I am imagining it. And it's horrible. Think about this. As you drive down the road, they take a picture of you in your car using a camera in your car which is required to use the service. They send that to someone to check to see if you're breaking the rules.... That's a 1984 telescreen snooping on you.

      Now, of course, they only want to use it to enforce the commuter lanes. And as lame as it is, I'm going to invoke the slippery slope argument. If they can catch you for breaking one rule, you KNOW they're going to append the rules to bust drunks. Then video is going to be used as evidence in some horrible crash of a white male not paying attention as he slams into someone. It'll be contested. They'll win. And now you drive in a Panopticon.

      I'm all for people following the rules, but this is putting WAY too much trust in the toll road operators.

  • What if a baby (a baby) does a huge poop (they store that up for the car, I'm sure of it) and you have to change them in plain site of that evil camera. Why you would being filming and transmitting what is by all means scat child porn. I'd refuse on those grounds alone...
    a bit silly I know; but the law is the law.
    • This is straight logic diarrhea, stop thinking for yourself
    • by pnewhook (788591)
      That's the stupidest argument I've ever heard. Just because someone is naked doesn't make it porn. If that were true, breatfeeding in public would be considered porn.
  • by gad_zuki! (70830) on Wednesday October 05, 2011 @10:56AM (#37613288)

    There is no camera in any ipass system nor any intention of doing so. Camera tech is ancient, this could have been implemented 10 years ago. I know this is the kind of manufactured controversy that gets ad impressions for slashdot, but please, there are real problems in the world, and this isn't one of them.

    • by 0123456 (636235)

      There is no camera in any ipass system nor any intention of doing so.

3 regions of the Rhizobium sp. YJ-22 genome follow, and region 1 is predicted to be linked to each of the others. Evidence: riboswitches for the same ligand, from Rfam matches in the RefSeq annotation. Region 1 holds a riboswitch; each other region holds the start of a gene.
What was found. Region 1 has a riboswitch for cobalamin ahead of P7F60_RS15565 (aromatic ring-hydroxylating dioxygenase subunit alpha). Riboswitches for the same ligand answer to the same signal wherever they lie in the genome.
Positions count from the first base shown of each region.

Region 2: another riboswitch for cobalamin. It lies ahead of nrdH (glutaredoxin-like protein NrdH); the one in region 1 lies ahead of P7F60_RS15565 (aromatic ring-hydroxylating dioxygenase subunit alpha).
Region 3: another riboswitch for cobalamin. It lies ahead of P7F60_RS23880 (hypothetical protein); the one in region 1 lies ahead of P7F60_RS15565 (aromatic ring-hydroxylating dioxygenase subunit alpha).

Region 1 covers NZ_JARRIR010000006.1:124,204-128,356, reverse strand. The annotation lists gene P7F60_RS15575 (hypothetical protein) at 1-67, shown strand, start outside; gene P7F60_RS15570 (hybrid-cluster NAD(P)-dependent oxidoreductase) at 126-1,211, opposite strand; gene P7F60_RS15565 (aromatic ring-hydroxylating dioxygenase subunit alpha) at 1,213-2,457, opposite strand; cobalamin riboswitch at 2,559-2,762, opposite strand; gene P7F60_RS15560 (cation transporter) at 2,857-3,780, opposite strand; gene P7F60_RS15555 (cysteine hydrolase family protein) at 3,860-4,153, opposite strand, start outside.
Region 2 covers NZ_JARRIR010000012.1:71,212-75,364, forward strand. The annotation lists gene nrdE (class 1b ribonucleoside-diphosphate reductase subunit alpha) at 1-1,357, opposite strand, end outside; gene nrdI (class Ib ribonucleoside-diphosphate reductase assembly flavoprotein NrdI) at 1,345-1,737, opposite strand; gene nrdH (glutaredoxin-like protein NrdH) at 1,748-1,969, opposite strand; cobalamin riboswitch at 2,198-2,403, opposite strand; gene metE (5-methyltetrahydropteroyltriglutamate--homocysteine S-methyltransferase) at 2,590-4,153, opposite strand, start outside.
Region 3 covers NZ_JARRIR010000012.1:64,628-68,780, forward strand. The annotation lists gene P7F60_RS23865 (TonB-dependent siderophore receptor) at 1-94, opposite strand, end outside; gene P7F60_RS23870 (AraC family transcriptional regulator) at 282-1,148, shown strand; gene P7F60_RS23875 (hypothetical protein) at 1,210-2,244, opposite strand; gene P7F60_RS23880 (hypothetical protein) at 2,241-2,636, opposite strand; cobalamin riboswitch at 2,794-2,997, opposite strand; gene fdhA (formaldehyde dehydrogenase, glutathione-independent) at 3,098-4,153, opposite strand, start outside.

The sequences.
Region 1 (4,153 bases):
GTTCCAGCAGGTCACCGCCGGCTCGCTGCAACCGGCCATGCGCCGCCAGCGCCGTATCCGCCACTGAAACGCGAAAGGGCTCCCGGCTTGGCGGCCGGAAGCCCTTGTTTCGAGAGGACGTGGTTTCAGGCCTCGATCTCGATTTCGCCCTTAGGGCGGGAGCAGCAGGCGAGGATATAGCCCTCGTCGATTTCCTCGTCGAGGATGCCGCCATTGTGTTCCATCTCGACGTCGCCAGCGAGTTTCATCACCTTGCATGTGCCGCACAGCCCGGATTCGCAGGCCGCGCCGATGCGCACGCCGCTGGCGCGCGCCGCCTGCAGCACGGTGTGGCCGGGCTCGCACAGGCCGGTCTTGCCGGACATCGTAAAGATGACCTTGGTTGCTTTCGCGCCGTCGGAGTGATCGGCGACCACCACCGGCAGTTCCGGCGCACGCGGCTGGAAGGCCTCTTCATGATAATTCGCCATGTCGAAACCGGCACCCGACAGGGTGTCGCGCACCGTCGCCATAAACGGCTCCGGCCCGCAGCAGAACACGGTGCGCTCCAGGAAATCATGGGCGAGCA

Governments always claim there's 'no intention of doing so' until the day they do it.

      • Governments always claim there's 'no intention of doing so' until the day they do it.

        More accurately, 'until the day after they get caught doing it'.
  • Here in NY we have EZ-Pass, which is also used by several other states (though I hear some of the other states charge fees for them). NY doesn't charge for the transponder itself, and they provide a faraday cage bag to keep it in when not in use (showing they realize people don't want a permanent transponder). It doesn't beep when a toll is paid, instead you wait for the light to turn green as you go through the toll booth. The only privacy issue is that the state could theoretically measure how long it tak
    • by djdanlib (732853)

      Here in NY we have EZ-Pass (...) The only privacy issue is that the state could theoretically measure how long it takes you to get from one booth to another and try to automatically issue speeding tickets.

      They actually do that.

      It hasn't happened to me but it has happened to people I know.

    • Yeah, the toll booths we have what is called "open road tolling". We still have a handful of cash / iPass lanes on the side of the freeway (typically near on-off ramps) but then we get 3-4 lanes for straight through iPass traffic where you don't have to slow down at all from whatever normal freeway speeds you are driving at (most do slow down a little to avoid the occasional state patrol lurking near the ramps though).

      To top that off, the iPass cuts the cost of the tolls in half over the stated prices for c
      • by vlm (69642)

        All in all they do save a very substantial amount of time and money for even casual drivers in IL.

        No, you'd save substantial money by getting rid of the entire gigantic billing system.

  • Has anyone been experiencing weird reboots with their augs lately? I got an email from the LIMB clinic saying I should get the control chip replaced, think I'm going to go...
  • Do you have any evidence that they are trying to replace your device with a new one that has a camera? Just because the manufacturer filed for some patent doesn't mean your state is using that technology, or that anyone would want to buy it for that matter. And then there's the tinfoil hat slippery slope conclusion that covering a camera might be illegal someday? Has anyone in your legislature proposed such an idea?

  • by joeaguy (884004) on Wednesday October 05, 2011 @11:05AM (#37613432)

    In the NYC area there are many toll discount programs for call pools with ezpass. In order to get the discount, you must use a cash lane even though you have an ezpass, so an attendant can confirm you are driving with the required number of people for the discount. So you pay less, but you get stuck in traffic with all the people paying cash. If a transponder had an inward facing camera then it could provide a way of letting you use ezpass only lanes and still get the discounts.